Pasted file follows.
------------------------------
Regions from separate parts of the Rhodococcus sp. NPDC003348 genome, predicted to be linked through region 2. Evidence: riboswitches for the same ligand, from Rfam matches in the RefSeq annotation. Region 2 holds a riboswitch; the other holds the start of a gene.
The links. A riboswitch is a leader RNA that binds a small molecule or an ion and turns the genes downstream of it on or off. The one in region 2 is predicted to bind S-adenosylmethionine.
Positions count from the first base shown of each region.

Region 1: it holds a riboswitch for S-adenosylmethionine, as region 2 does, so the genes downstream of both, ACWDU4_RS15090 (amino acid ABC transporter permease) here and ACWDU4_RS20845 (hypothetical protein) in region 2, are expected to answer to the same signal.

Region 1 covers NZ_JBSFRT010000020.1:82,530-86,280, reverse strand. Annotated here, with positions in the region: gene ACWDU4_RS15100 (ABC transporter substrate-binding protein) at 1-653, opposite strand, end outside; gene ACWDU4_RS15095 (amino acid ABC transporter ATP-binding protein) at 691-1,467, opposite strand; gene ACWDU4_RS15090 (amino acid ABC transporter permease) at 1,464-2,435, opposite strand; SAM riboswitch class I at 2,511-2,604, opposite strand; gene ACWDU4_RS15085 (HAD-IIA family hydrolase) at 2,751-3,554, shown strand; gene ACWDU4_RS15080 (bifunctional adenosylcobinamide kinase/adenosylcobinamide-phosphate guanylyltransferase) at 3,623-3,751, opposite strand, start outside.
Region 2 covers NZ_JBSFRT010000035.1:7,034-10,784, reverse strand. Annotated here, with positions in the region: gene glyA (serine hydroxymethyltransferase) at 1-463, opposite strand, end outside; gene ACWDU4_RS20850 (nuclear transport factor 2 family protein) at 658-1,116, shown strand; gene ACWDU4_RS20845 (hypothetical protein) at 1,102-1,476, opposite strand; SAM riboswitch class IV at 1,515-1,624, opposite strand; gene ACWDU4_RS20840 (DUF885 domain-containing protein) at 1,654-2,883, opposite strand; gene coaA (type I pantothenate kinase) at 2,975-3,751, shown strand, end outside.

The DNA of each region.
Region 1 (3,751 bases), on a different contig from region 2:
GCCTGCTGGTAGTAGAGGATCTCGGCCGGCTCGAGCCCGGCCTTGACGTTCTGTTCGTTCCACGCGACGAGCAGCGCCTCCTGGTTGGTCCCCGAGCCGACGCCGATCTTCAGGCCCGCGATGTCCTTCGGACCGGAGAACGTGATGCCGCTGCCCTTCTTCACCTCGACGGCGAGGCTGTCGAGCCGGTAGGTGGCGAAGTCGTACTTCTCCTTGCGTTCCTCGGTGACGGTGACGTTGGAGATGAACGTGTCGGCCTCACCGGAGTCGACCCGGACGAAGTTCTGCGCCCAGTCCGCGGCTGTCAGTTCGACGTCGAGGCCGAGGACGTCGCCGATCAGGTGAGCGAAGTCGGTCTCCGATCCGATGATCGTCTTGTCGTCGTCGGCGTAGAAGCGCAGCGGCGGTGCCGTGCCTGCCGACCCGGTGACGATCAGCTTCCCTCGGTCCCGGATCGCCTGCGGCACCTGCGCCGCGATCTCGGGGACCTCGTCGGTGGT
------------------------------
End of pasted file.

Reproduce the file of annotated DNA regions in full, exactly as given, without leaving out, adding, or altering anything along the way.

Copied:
Regions from separate parts of the Rhodococcus sp. NPDC003348 genome, predicted to be linked through region 2. Evidence: riboswitches for the same ligand, from Rfam matches in the RefSeq annotation. Region 2 holds a riboswitch; the other holds the start of a gene.
The links. A riboswitch is a leader RNA that binds a small molecule or an ion and turns the genes downstream of it on or off. The one in region 2 is predicted to bind S-adenosylmethionine.
Positions count from the first base shown of each region.

Region 1: it holds a riboswitch for S-adenosylmethionine, as region 2 does, so the genes downstream of both, ACWDU4_RS15090 (amino acid ABC transporter permease) here and ACWDU4_RS20845 (hypothetical protein) in region 2, are expected to answer to the same signal.

Region 1 covers NZ_JBSFRT010000020.1:82,530-86,280, reverse strand. Annotated here, with positions in the region: gene ACWDU4_RS15100 (ABC transporter substrate-binding protein) at 1-653, opposite strand, end outside; gene ACWDU4_RS15095 (amino acid ABC transporter ATP-binding protein) at 691-1,467, opposite strand; gene ACWDU4_RS15090 (amino acid ABC transporter permease) at 1,464-2,435, opposite strand; SAM riboswitch class I at 2,511-2,604, opposite strand; gene ACWDU4_RS15085 (HAD-IIA family hydrolase) at 2,751-3,554, shown strand; gene ACWDU4_RS15080 (bifunctional adenosylcobinamide kinase/adenosylcobinamide-phosphate guanylyltransferase) at 3,623-3,751, opposite strand, start outside.
Region 2 covers NZ_JBSFRT010000035.1:7,034-10,784, reverse strand. Annotated here, with positions in the region: gene glyA (serine hydroxymethyltransferase) at 1-463, opposite strand, end outside; gene ACWDU4_RS20850 (nuclear transport factor 2 family protein) at 658-1,116, shown strand; gene ACWDU4_RS20845 (hypothetical protein) at 1,102-1,476, opposite strand; SAM riboswitch class IV at 1,515-1,624, opposite strand; gene ACWDU4_RS20840 (DUF885 domain-containing protein) at 1,654-2,883, opposite strand; gene coaA (type I pantothenate kinase) at 2,975-3,751, shown strand, end outside.

The DNA of each region.
Region 1 (3,751 bases), on a different contig from region 2:
GCCTGCTGGTAGTAGAGGATCTCGGCCGGCTCGAGCCCGGCCTTGACGTTCTGTTCGTTCCACGCGACGAGCAGCGCCTCCTGGTTGGTCCCCGAGCCGACGCCGATCTTCAGGCCCGCGATGTCCTTCGGACCGGAGAACGTGATGCCGCTGCCCTTCTTCACCTCGACGGCGAGGCTGTCGAGCCGGTAGGTGGCGAAGTCGTACTTCTCCTTGCGTTCCTCGGTGACGGTGACGTTGGAGATGAACGTGTCGGCCTCACCGGAGTCGACCCGGACGAAGTTCTGCGCCCAGTCCGCGGCTGTCAGTTCGACGTCGAGGCCGAGGACGTCGCCGATCAGGTGAGCGAAGTCGGTCTCCGATCCGATGATCGTCTTGTCGTCGTCGGCGTAGAAGCGCAGCGGCGGTGCCGTGCCTGCCGACCCGGTGACGATCAGCTTCCCTCGGTCCCGGATCGCCTGCGGCACCTGCGCCGCGATCTCGGGGACCTCGTCGGTGGT